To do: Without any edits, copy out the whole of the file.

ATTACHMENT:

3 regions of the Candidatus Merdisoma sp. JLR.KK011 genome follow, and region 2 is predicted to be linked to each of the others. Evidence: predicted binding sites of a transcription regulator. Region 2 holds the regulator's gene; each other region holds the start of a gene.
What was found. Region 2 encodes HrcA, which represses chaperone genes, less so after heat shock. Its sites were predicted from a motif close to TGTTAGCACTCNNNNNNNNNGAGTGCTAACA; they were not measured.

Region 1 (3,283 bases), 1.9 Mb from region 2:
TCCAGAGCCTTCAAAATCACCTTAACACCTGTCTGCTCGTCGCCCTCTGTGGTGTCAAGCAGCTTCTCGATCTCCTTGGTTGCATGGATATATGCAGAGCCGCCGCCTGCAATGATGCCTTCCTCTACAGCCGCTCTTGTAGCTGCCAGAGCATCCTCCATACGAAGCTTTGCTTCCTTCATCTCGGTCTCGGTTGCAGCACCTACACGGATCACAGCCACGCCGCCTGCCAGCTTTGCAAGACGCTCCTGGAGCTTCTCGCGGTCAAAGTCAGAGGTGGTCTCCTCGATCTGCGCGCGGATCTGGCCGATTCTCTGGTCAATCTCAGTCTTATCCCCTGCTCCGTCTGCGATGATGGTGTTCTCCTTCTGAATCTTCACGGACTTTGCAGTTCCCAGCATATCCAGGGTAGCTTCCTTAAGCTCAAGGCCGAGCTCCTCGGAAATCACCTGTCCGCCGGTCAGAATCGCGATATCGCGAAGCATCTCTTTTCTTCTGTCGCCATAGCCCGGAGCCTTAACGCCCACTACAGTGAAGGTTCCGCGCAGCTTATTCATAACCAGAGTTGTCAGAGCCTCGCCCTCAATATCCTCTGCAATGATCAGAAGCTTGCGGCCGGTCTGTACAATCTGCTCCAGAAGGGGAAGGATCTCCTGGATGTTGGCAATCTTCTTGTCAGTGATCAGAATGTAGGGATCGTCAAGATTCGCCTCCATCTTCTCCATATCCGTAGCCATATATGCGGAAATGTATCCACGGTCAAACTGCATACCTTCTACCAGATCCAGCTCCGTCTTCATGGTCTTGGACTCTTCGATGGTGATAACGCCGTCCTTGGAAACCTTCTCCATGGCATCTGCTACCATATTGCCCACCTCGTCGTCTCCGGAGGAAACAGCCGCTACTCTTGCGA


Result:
3 regions of the Candidatus Merdisoma sp. JLR.KK011 genome follow, and region 2 is predicted to be linked to each of the others. Evidence: predicted binding sites of a transcription regulator. Region 2 holds the regulator's gene; each other region holds the start of a gene.
What was found. Region 2 encodes HrcA, which represses chaperone genes, less so after heat shock. Its sites were predicted from a motif close to TGTTAGCACTCNNNNNNNNNGAGTGCTAACA; they were not measured.

Region 1 (3,283 bases), 1.9 Mb from region 2:
TCCAGAGCCTTCAAAATCACCTTAACACCTGTCTGCTCGTCGCCCTCTGTGGTGTCAAGCAGCTTCTCGATCTCCTTGGTTGCATGGATATATGCAGAGCCGCCGCCTGCAATGATGCCTTCCTCTACAGCCGCTCTTGTAGCTGCCAGAGCATCCTCCATACGAAGCTTTGCTTCCTTCATCTCGGTCTCGGTTGCAGCACCTACACGGATCACAGCCACGCCGCCTGCCAGCTTTGCAAGACGCTCCTGGAGCTTCTCGCGGTCAAAGTCAGAGGTGGTCTCCTCGATCTGCGCGCGGATCTGGCCGATTCTCTGGTCAATCTCAGTCTTATCCCCTGCTCCGTCTGCGATGATGGTGTTCTCCTTCTGAATCTTCACGGACTTTGCAGTTCCCAGCATATCCAGGGTAGCTTCCTTAAGCTCAAGGCCGAGCTCCTCGGAAATCACCTGTCCGCCGGTCAGAATCGCGATATCGCGAAGCATCTCTTTTCTTCTGTCGCCATAGCCCGGAGCCTTAACGCCCACTACAGTGAAGGTTCCGCGCAGCTTATTCATAACCAGAGTTGTCAGAGCCTCGCCCTCAATATCCTCTGCAATGATCAGAAGCTTGCGGCCGGTCTGTACAATCTGCTCCAGAAGGGGAAGGATCTCCTGGATGTTGGCAATCTTCTTGTCAGTGATCAGAATGTAGGGATCGTCAAGATTCGCCTCCATCTTCTCCATATCCGTAGCCATATATGCGGAAATGTATCCACGGTCAAACTGCATACCTTCTACCAGATCCAGCTCCGTCTTCATGGTCTTGGACTCTTCGATGGTGATAACGCCGTCCTTGGAAACCTTCTCCATGGCATCTGCTACCATATTGCCCACCTCGTCGTCTCCGGAGGAAACAGCCGCTACTCTTGCGA